Top Three Biggest Customer Acquisition Mistakes – Part 3

Mistake #3: Focusing on Trying to Find the Silver Bullet for Customer Acquisition

The most common line of questions we get is, “What the best customer acquisition channel for me to use?  Should I use Facebook or search or [fill in the blank]?”  The answer is that there is no silver bullet. 

One reason there is no silver bullet is that every business is different.  Instagram may work great for one company, but if your target customer isn’t on Instagram, the platform is unlikely to work for you.

Another thing to remember is that all the ad platforms are dynamic markets, driven by supply and demand.  There could be a lot of supply and little demand for the customers you are going after or the reverse could be true.  Also, the balance of supply and demand can change quickly.  The economics may be great one week and poor the next.

Even if a given channel (e.g., Instagram) has a lot of potential customers on it, much of your success comes down to your execution.  Think targeting, targeting, targeting.  You need to leverage the targeting capabilities of that platform to make sure that you only spend money to get in front of people who are highly inclined to buy your product.  If your targeting is off, it is like going outside and lighting your money on fire.

Thinking that there is a silver bullet really misses the most critical point of customer acquisition.  Customer acquisition is about having excellent tracking and analytics so you can see what is working.  We like to joke that your approach should be to try a bunch of stuff and see what sticks to the wall.  Perhaps a more professional way of saying it is that you should come up with some hypotheses about what works, try them, measure the results, and then evaluate what you want to do next.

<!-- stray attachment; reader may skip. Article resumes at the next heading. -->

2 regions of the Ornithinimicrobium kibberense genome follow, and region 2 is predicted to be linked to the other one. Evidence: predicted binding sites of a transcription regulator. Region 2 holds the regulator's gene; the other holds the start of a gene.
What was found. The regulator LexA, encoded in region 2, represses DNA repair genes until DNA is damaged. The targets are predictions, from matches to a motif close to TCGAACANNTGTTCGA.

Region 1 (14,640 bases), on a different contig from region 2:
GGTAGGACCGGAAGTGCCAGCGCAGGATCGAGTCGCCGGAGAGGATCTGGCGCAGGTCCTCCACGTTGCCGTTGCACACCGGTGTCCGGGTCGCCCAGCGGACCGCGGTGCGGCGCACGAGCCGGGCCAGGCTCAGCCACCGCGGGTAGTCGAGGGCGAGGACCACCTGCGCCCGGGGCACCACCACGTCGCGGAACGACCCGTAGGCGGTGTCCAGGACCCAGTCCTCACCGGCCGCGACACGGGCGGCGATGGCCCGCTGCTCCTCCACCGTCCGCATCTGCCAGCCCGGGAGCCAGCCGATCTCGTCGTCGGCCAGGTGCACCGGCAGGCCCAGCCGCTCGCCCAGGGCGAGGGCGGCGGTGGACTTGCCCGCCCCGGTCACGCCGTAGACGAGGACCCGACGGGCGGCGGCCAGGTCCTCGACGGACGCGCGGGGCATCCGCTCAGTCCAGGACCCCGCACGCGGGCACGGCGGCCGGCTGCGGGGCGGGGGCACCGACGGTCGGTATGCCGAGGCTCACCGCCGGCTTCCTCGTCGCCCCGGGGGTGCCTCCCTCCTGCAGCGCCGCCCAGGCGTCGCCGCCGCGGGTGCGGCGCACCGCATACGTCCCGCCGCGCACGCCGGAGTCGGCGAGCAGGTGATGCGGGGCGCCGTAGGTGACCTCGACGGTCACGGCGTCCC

This is worth repeating: you want to make sure that you have excellent analytics.  Most importantly, you need to be able to track return on ad spend for each marketing source and campaign.  In other words, you need to be able to compare how much you spend by source and campaign and compare that to the lifetime value of new customers acquired through those channels.  This gives you return on ad spend for each source and campaign.

When you have this all set up, take all your marketing sources and campaigns and rank order them using return on ad spend.  Then cut off the bottom ones and funnel that money to the ones at the top.  Then figure out how to improve the ones in the middle.  Don’t lose sleep over what the exact ROI is for a given marketing source — you are trying to achieve of level of precision that isn’t there.

 

This post is an excerpt from How to Acquire Your First Million Customers by Ken McDonald and Chris Newton, two Internet execs who have grown multiple companies to over 10 million customers. Get your copy of the book to learn more proven customer acquisition tips and techniques.